This year working life charity CIPD surveyed 6,000 workers, finding that more than half (54%) worked flexibly in some way in the last year. Part of this is remote working, which has increased amongst UK workers by nearly a quarter of a million over the last decade.
These trends reflect the view of the Institute of Leadership and Management (ILM), who have referred to flexible working as “the new normal”. Half of the UK workforce are expected to be working remotely by 2020, as this way of flexible working becomes a feature of most employer business models.
Amidst this there is one big disadvantage to remote working – loneliness. A study compiled by the New Economics Foundation estimated that 1.2 million Brits suffer from chronic loneliness, costing employers £2.5 billion a year because of the effect loneliness has on health. Flexible remote workers make up a sizeable proportion of that figure, with this type of working synonymous with isolation.
This is where Office Freedom have emerged as a lifeline for workers. They offer coworking spaces which negate the need to work remotely from home, and which ensure people don’t become exposed to the social isolation which plagues so many Brits.
The importance of this role isn’t lost on Richard Smith, Founder and CEO of Office Freedom, who says:
“Coworking spaces can help combat the issue of loneliness associated with remote working. Modern flexible office space provides a habitat that supports staff wellness and welfare and promotes a culture of collaboration, social inter-action and productivity. The choice of flexible workspaces is huge, facilities are first class and there’s a wide range of attractive options for remote workers.”
The need for coworking spaces has grown exponentially over the past year, and the movement towards flexible remote working shows no sign of abating. Richard believes that coworking spaces ensure that remote workers are not lone workers.
Employees don’t have to accept being lonely as a trade-off for the advantages of flexible and remote working. This sentiment is felt across the industry – psychotherapist and director of Stillpoint Spaces International Dr. Aaron Balick says:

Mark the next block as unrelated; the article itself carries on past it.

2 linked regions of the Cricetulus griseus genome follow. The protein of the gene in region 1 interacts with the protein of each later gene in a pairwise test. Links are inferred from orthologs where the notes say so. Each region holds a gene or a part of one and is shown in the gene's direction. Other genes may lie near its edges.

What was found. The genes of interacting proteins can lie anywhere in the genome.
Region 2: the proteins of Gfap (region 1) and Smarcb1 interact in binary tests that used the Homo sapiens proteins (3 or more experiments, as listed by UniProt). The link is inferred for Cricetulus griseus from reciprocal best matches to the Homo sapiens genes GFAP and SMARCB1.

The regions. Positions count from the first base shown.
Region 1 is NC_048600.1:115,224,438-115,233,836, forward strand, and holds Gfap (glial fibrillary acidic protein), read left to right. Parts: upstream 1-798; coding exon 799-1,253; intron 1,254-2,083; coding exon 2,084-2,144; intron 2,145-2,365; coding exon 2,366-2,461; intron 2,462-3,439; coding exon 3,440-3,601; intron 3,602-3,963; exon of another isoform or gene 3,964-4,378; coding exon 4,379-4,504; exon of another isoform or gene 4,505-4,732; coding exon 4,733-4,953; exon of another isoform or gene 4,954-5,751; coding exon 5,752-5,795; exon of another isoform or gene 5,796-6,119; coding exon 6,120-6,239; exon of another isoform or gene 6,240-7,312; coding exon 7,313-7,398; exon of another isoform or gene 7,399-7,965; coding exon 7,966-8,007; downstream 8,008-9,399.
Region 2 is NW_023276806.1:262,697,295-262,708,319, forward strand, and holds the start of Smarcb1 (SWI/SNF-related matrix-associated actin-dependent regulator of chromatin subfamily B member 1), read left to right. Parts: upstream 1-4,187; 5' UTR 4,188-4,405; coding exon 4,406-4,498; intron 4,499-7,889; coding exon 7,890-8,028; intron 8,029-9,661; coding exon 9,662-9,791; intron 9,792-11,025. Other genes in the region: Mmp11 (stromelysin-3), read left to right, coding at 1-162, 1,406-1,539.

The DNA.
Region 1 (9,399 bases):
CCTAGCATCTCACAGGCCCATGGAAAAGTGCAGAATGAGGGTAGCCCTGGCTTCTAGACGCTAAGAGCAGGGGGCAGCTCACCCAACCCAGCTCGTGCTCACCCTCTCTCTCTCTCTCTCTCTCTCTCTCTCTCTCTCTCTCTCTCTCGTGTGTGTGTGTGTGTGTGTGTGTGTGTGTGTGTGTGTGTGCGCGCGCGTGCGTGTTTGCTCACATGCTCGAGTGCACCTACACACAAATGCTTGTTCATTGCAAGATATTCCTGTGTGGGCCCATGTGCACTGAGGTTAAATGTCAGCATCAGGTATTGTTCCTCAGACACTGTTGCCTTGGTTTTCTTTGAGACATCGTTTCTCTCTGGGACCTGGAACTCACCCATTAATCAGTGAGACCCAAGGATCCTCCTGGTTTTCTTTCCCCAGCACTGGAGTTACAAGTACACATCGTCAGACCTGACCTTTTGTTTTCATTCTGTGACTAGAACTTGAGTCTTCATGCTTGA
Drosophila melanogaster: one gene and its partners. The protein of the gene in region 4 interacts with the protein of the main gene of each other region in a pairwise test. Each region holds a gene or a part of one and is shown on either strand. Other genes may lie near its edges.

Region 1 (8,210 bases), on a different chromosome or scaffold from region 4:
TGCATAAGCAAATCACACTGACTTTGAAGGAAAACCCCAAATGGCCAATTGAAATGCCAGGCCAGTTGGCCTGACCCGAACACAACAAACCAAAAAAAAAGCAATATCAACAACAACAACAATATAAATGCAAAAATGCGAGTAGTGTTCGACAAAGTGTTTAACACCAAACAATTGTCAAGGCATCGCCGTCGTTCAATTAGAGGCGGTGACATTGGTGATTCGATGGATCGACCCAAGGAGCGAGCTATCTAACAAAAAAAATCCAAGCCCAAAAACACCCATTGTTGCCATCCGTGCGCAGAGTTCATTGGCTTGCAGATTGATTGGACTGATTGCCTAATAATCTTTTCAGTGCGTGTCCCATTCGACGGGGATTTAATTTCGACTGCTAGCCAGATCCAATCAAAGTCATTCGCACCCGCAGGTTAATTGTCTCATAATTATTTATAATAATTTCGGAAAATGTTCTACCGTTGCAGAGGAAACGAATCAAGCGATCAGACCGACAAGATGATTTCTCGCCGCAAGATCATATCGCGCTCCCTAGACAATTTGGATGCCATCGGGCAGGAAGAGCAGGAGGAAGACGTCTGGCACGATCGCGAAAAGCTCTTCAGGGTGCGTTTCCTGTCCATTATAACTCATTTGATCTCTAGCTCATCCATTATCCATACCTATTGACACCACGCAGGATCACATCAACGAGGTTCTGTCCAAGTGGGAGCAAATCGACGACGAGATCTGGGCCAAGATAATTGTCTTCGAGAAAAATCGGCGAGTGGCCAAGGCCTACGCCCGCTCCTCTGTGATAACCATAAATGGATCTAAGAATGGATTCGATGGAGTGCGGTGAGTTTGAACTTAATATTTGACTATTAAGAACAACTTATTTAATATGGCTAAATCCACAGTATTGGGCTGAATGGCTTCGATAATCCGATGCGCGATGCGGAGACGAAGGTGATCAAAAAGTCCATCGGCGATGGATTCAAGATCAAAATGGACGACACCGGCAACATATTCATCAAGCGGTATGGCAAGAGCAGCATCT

“Those working remotely will have special challenges in combatting loneliness and will do well to make special efforts to develop positive social networks. Given that we spend about one third of our life in work, relationships in the workplace can be an important contributor to mental wellness”.
He has prepared a helpful guide to help those who work remotely combat loneliness:
“1. Skype meetings, emails, and Slack messages are not enough to combat loneliness. Ensure that there is enough “facetime” during your work to keep you connected to others.
2. Just because you work independently doesn’t mean you should be working all the time. Keep a calendar, and make sure there are real-time live social events in that calendar every week.
3. When you are with friends, put your phone down. Keep work and socialising as separate as you can.
4. Find a social network of people who share the same work interests as you do – join a meetup or Facebook group – but online connection isn’t enough. Go to events.
5. Try to avoid too much uninterrupted screen time. Work in an environment with others – ideally one where you can share ideas – but also frustrations and successes.
6. Remote workers don’t get a “water cooler” so you have to make one. Set up regular support, chat, and gossip sessions with people in your sector.
7. Keep at the top of your game. Go to courses and keep yourself educated about the latest developments in your sector. This can keep you happier, well networked, and at your learning edge.
8. Social isolation breeds further withdrawal. If you’re feeling down and notice you haven’t gone out in a while – make yourself get out there. Don’t sink into a vicious cycle of loneliness, isolation, and depression. You have to actively fight it.
9. If you’re working from home, change things up. Find a café, library, or co-working space where you increase the chances of running into someone with similar interest.
10. Freelancers aren’t always “free” – without a fixed calendar they can allow work to takeover life. Take charge of your calendar and make social engagements as important as work obligations.”
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